They’re active, require exercise, and can excel in various jobs if engaged. Tervurens are intelligent and versatile, with a more reserved nature compared to Malinois. They’re good at herding, service, and therapy work and also make great dog sport participants.

Like other herding breeds, Tervurens need plenty of exercise to use up their energy. They’re very affectionate and can be possessive of their human family.

3. Belgian Groenendael

types of belgian shepherds
GROUP Herding
HEIGHT 22 to 26 inches
WEIGHT 45 to 75 pounds
COAT AND COLOR Thick double-coat in black color
LIFE EXPECTANCY 12 to 14 years

The Belgian Sheepdog, or Groenendael, stands out among Belgian shepherd breeds with its long, solid black coat. This double-coated breed requires regular brushing. They have an elegant, muscular body, a fine face, and pointed ears.

Originating from Groenendael, Belgium, they served in WWI for the Belgian Army. Today, they’re versatile, trained for police work, search and rescue, and as service or therapy dogs. They excel in sports like obedience and agility.

Groenendaels are known for their elegance, steady nature, and adaptability, sharing a strong bond with owners like other Belgian Shepherds. Groenendaels, while similar to other Belgian Shepherd types, tend to be more reserved and protective. They make great family dogs, nevertheless.

4. Belgian Laekenois

belgian shepherd temperament
GROUP Herding
HEIGHT 22 to 26 inches
WEIGHT 55 to 65 pounds
COAT AND COLOR Medium-length double coat with wiry texture in red, fawn, or gray
LIFE EXPECTANCY 10 to 12 years

The Belgian Laekenois, known for its wiry coat, is intelligent and eager to please. Alert yet affectionate, they’re great for those seeking a loyal, watchful pet.

They’re child-friendly and one of the rarest Belgian Shepherds, often bonding closely with one person. These dogs need lots of mental and physical activity and excel in herding and guarding, making them ideal for families or as versatile working dogs.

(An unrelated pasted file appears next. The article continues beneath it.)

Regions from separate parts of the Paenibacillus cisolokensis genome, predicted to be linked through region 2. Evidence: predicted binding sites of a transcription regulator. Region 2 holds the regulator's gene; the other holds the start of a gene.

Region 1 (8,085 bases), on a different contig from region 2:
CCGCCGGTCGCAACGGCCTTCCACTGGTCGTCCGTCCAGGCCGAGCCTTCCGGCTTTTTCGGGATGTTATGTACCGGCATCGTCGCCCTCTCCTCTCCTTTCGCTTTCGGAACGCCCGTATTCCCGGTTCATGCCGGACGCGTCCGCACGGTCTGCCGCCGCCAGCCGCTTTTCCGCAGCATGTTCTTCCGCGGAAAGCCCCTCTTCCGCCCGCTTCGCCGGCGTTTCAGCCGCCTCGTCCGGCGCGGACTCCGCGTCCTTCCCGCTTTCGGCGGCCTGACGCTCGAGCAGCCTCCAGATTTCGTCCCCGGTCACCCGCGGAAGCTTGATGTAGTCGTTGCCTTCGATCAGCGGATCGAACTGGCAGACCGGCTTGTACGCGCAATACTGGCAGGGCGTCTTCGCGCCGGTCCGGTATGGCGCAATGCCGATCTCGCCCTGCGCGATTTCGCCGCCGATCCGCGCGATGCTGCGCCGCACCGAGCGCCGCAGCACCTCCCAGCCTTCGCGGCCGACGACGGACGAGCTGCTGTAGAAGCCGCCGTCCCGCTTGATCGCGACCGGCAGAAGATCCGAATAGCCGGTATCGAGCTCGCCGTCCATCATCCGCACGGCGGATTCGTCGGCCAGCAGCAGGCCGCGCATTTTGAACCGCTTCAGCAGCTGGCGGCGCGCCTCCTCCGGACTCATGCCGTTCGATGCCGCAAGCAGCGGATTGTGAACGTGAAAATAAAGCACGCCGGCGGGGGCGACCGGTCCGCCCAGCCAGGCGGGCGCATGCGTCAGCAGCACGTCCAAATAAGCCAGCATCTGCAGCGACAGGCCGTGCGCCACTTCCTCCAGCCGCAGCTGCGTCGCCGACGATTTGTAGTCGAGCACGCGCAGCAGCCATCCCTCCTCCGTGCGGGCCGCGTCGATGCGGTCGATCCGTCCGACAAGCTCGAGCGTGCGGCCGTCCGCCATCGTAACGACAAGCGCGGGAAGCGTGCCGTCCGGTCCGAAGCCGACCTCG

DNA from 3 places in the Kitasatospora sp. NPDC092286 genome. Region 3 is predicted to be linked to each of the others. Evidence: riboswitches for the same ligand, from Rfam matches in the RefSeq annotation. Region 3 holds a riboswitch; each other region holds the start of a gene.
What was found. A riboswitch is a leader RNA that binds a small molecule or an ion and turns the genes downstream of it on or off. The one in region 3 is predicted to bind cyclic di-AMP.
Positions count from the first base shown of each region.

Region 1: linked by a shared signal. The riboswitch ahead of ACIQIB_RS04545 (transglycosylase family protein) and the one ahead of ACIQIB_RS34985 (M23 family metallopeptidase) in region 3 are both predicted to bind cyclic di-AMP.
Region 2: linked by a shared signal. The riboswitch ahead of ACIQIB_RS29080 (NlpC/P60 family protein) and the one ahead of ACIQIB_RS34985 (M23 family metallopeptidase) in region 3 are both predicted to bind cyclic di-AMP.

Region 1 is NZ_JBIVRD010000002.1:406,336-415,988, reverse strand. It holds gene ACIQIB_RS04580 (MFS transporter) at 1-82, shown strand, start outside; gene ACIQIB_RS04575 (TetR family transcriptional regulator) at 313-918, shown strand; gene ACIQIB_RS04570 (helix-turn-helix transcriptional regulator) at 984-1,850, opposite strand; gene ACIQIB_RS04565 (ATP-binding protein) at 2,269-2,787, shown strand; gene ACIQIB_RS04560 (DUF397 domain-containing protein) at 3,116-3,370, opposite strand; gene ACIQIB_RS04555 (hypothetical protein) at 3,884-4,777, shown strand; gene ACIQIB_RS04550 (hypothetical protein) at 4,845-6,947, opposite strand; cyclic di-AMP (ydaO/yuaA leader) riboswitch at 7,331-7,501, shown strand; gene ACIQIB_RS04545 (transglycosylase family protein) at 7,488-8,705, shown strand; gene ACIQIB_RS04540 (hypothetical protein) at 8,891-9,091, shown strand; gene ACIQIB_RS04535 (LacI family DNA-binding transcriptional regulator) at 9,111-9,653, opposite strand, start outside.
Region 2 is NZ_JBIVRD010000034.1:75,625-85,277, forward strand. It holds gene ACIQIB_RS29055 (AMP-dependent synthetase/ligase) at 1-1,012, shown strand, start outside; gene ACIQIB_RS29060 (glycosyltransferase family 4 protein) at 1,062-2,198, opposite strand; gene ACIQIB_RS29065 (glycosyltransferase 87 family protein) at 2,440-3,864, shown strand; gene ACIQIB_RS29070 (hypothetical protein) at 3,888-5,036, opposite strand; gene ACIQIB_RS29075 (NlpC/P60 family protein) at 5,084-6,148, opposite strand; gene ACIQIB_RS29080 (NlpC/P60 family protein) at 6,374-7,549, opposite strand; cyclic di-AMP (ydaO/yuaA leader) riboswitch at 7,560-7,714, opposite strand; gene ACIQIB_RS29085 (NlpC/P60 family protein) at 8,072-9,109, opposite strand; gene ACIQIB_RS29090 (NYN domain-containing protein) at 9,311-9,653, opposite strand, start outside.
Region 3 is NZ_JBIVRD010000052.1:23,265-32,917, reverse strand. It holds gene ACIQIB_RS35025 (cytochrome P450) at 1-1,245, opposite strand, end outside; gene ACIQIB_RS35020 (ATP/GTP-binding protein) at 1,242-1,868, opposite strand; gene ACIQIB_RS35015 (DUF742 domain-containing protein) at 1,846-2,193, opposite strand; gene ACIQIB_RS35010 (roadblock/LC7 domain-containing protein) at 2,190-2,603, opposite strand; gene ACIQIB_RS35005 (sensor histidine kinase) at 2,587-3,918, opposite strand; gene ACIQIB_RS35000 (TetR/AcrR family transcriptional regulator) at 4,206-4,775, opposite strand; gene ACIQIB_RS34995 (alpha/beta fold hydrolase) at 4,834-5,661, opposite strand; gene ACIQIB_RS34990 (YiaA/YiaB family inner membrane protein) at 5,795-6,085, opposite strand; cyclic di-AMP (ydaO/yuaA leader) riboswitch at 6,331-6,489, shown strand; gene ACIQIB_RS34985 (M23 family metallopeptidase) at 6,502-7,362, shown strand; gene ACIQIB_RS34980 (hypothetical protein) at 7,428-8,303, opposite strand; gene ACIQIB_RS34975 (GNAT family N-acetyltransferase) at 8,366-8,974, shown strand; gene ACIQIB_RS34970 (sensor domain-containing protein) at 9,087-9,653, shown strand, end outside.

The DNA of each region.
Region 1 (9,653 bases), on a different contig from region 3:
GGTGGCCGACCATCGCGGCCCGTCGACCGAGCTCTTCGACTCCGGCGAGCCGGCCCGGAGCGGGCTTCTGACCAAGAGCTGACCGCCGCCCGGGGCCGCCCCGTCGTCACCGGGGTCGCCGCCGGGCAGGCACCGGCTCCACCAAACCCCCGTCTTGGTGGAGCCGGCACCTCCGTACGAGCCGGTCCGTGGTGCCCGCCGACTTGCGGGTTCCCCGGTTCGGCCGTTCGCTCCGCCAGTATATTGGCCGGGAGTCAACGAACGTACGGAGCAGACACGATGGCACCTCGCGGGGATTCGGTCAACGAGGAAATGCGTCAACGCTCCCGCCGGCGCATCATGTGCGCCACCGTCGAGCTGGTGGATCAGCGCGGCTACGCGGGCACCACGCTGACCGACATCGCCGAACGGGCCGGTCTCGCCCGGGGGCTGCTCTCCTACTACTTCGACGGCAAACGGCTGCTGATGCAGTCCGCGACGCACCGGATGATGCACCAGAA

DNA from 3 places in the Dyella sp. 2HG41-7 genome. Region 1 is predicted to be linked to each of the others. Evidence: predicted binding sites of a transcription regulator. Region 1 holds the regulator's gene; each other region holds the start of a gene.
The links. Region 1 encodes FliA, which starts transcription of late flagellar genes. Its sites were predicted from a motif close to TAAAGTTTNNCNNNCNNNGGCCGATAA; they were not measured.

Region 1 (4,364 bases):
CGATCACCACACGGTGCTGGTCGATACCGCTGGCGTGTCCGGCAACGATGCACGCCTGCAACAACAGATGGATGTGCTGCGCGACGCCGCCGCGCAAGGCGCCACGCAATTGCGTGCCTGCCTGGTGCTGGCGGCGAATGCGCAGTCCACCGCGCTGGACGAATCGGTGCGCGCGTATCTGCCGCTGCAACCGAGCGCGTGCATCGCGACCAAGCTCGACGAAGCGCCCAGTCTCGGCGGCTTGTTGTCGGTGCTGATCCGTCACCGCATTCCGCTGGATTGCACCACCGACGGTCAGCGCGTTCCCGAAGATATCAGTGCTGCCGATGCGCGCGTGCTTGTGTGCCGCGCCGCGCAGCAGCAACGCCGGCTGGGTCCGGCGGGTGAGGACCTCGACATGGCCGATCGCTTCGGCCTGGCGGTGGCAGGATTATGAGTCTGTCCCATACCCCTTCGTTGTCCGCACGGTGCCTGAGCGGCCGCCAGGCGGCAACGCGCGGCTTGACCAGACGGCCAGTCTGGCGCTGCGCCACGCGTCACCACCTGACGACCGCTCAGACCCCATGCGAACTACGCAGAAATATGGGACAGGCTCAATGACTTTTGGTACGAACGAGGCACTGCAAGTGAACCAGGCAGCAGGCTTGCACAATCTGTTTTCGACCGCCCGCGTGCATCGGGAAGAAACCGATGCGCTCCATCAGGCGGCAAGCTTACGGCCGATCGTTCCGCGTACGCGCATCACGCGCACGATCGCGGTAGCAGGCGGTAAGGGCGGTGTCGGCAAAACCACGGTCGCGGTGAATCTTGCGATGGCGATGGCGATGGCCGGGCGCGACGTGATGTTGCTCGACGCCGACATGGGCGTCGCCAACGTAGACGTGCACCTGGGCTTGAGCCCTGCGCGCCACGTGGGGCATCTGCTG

This Belgian Shepherd variety is more likely to become obese, so it’s crucial to manage their diet, prevent overeating, and ensure plenty of exercise to maintain their fitness.

Exercise, Diet, and Grooming Needs

Belgian Shepherd is considered a healthy breed that is energetic and needs moderate care:

Exercise

They require daily physical activity, ideally 30-60 minutes, and enjoy running, hiking, and fetching. Mental stimulation through puzzle toys and training is also crucial.

Grooming

Their double coat sheds moderately, so brush them weekly. Regularly check for mats and tangles, trim nails, and brush teeth to prevent dental issues.

Feeding

Provide high-quality dog food suitable for their age, weight, and activity level. Monitor their weight to avoid obesity.

Training Belgian Shepherds

Training Belgian Shepherds requires engaging their minds and consistent methods. Use challenging activities like obedience training, agility, and puzzle toys for mental stimulation and energy release.

Positive reinforcement with treats, praise, and play is effective, but be patient, as these smart dogs may test limits. Establish clear rules early on.

Socializing them with different environments, people, and animals is essential for their confidence and adaptability. Remember, building a strong, trusting bond is as important as teaching commands.

Conclusion

With its distinctive characteristics, Belgian Malinois is a versatile and intelligent breed, excelling in various roles, from law enforcement to family companionship. Understanding the specific needs of the Malinois, including regular exercise, mental stimulation, and proper training, is crucial for their well-being.

Whether as working dogs or loyal family members, Malinois thrive in environments where their physical and mental capabilities are recognized and nurtured.